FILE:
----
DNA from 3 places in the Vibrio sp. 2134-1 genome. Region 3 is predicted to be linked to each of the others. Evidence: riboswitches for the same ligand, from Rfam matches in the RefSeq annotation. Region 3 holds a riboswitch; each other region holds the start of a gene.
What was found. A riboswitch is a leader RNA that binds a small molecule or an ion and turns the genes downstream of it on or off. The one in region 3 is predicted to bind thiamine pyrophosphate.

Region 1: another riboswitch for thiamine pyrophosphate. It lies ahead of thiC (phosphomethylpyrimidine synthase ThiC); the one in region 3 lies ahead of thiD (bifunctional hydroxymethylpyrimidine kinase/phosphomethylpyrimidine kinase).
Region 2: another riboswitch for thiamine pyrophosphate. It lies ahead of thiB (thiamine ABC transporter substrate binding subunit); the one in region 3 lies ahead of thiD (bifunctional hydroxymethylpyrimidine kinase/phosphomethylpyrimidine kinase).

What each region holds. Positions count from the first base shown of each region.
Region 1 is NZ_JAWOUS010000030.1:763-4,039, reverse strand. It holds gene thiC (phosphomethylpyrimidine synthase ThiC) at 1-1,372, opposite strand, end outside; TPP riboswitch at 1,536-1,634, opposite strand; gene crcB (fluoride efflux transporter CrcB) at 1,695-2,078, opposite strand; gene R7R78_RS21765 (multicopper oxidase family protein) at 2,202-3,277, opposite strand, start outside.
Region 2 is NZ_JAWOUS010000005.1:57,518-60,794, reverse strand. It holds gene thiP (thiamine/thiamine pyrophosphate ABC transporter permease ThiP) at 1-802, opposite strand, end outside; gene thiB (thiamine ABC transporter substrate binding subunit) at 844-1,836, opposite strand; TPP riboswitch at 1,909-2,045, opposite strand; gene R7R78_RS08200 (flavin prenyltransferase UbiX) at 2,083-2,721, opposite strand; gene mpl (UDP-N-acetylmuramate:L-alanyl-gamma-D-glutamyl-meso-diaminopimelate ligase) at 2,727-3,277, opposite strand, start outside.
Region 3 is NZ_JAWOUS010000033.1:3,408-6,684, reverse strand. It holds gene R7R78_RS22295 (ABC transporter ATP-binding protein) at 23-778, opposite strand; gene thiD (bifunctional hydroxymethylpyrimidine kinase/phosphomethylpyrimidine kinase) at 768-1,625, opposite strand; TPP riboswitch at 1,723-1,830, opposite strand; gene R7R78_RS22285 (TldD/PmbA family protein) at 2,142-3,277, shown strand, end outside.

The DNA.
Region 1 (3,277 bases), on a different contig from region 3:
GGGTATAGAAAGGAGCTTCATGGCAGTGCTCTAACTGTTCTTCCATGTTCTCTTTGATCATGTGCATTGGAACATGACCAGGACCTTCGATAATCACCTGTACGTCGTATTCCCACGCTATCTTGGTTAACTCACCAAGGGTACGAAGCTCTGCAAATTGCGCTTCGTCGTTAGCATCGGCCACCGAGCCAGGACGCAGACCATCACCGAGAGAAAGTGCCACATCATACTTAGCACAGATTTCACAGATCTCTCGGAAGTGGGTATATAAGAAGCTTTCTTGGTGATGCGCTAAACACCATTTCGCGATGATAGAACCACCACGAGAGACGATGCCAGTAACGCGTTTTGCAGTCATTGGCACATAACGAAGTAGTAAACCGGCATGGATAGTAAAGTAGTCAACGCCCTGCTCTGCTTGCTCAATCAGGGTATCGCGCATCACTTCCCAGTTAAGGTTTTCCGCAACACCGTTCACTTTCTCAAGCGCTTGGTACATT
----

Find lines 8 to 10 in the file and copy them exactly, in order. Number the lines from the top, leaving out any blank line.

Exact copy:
Region 3 is NZ_JAWOUS010000033.1:3,408-6,684, reverse strand. It holds gene R7R78_RS22295 (ABC transporter ATP-binding protein) at 23-778, opposite strand; gene thiD (bifunctional hydroxymethylpyrimidine kinase/phosphomethylpyrimidine kinase) at 768-1,625, opposite strand; TPP riboswitch at 1,723-1,830, opposite strand; gene R7R78_RS22285 (TldD/PmbA family protein) at 2,142-3,277, shown strand, end outside.

The DNA.
Region 1 (3,277 bases), on a different contig from region 3: